Frank Montesonti

And God sent Adam and Eve out of the Garden of Eden!

Archive for the month “May, 2016”

The AWP Pile: Round 2!

Book Haul

Every AWP I buy all of my books for the year. In an attempt to make sure I think a little about each book that I bought, I have determined to write up at least something about each one whether it be positive, negative, a single line, or twenty-pages. I am tired of the boring formality of typical book reviews, so I have decided to post all the reviews on my blog so I can say what I want. Please comment. I want to know your thoughts.

 

Belmont

 

Belmont
Stephen Burt
Graywolf Press, 2013
Full disclosure: I do not know Stephen Burt nor do I have any associations with Graywolf Press.

Belmont – a collection of poetry named for the Cambridge-adjacent city near Harvard, where Stephen Burt is employed as a professor of English.

Okay, since this is my blog and I don’t have to play by the regular rules of reviews, let me ask something. Do you ever feel like you don’t like a collection while at the same time knowing that the reason you don’t like collection is that you are being a jerk about not liking it?

I kind of feel that way about this collection. I mean, it’s clearly good. Dr. Burt is wicked smart (I’m currently in Boston) and has a great handle on his craft. Each poem offers the lucidity of a caffeine buzz early in the morning after a good night’s rest when the brain operates on all cylinders, images pop out of the earth, sounds are amplified, and everything slows down like when the apprentice reaches mastery in a martial arts film. And the poems aren’t smart in a pretentious way. They are the good kind of smart that makes the reader feel smart in tandem with the poet. The craft is sharp, the diction balanced, there is wit and poignancy. I audibly said, “aww” out loud several times.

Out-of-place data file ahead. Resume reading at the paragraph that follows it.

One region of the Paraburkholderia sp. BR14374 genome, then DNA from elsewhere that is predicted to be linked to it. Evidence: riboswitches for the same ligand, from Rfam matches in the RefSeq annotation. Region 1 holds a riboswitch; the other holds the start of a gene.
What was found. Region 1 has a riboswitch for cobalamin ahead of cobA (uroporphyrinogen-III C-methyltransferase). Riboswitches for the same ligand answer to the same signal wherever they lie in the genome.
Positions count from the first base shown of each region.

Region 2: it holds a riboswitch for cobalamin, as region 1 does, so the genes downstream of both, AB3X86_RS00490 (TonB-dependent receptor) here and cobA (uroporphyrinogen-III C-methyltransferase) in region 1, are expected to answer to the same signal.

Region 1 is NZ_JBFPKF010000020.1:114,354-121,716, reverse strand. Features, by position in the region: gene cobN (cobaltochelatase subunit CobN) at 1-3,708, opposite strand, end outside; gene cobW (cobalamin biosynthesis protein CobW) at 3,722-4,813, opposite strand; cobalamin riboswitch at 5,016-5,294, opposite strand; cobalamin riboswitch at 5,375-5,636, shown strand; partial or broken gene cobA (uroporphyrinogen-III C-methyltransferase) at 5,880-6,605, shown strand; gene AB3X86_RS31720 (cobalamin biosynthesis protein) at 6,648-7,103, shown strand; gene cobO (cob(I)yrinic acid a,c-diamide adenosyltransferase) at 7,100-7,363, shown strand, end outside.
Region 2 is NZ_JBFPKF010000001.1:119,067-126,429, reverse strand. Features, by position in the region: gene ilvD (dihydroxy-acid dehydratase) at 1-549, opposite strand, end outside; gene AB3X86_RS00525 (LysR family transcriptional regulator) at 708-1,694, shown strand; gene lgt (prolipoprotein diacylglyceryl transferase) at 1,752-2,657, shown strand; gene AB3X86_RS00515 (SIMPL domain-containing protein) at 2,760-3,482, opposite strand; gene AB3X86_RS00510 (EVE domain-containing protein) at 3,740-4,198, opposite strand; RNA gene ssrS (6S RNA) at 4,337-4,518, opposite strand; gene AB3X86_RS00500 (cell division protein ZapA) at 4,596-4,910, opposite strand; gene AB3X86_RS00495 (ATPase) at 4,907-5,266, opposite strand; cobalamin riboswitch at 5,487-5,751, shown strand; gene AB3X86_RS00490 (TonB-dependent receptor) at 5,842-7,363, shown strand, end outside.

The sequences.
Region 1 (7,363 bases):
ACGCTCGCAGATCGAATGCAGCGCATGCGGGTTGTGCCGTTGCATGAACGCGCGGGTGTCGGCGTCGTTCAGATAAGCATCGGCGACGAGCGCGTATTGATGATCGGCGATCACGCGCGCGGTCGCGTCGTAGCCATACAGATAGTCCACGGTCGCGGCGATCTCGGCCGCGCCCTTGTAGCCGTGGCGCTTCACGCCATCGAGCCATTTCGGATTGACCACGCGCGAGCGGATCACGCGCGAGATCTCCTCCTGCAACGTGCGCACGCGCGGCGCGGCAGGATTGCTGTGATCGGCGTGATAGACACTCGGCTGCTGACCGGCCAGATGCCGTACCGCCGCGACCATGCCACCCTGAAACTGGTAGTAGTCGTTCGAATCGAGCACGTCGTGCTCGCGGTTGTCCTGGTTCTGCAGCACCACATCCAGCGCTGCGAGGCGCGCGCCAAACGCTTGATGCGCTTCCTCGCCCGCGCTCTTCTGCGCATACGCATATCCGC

But at the same time I just can’t get past the subject matter. I know I’m a complete ass, but I just can’t make myself care about the luster of suburbia, the soft landings and shiftings of adulthood, the wonder of raising a child. There are some subversive moments in the book regarding Dr. Burt’s gender-queer identity and cross dressing but they only make a brief appearance in the book then disappear without complicating the greater book’s project. Of course, the book isn’t all about domestic life. The middle section focuses on pop culture and has some really fun original poems like “In Memory of the Rock Band Breaking Circus” or “Self Portrait as a Muppet.” These are pop poems and like all pop poems at times they can get pulled out of their kairotic moment when corralled into a collection. So, while most are good, some now feel like yesterday’s hip phrase like “For Avril Lavine” or “Little Lament for the Legion of Super-Heroes.” Maybe Dr. Burt wrote these before the super hero and pop star persona poetry fads of the late 2000’s, but they feel a little out of vogue right now. Of course, that’s just inevitable to a degree. So, overall, I really liked this book. I think I am just a little jaded regarding poems about suburbs and kids since many of my friends are at that stage and I’m decidedly not.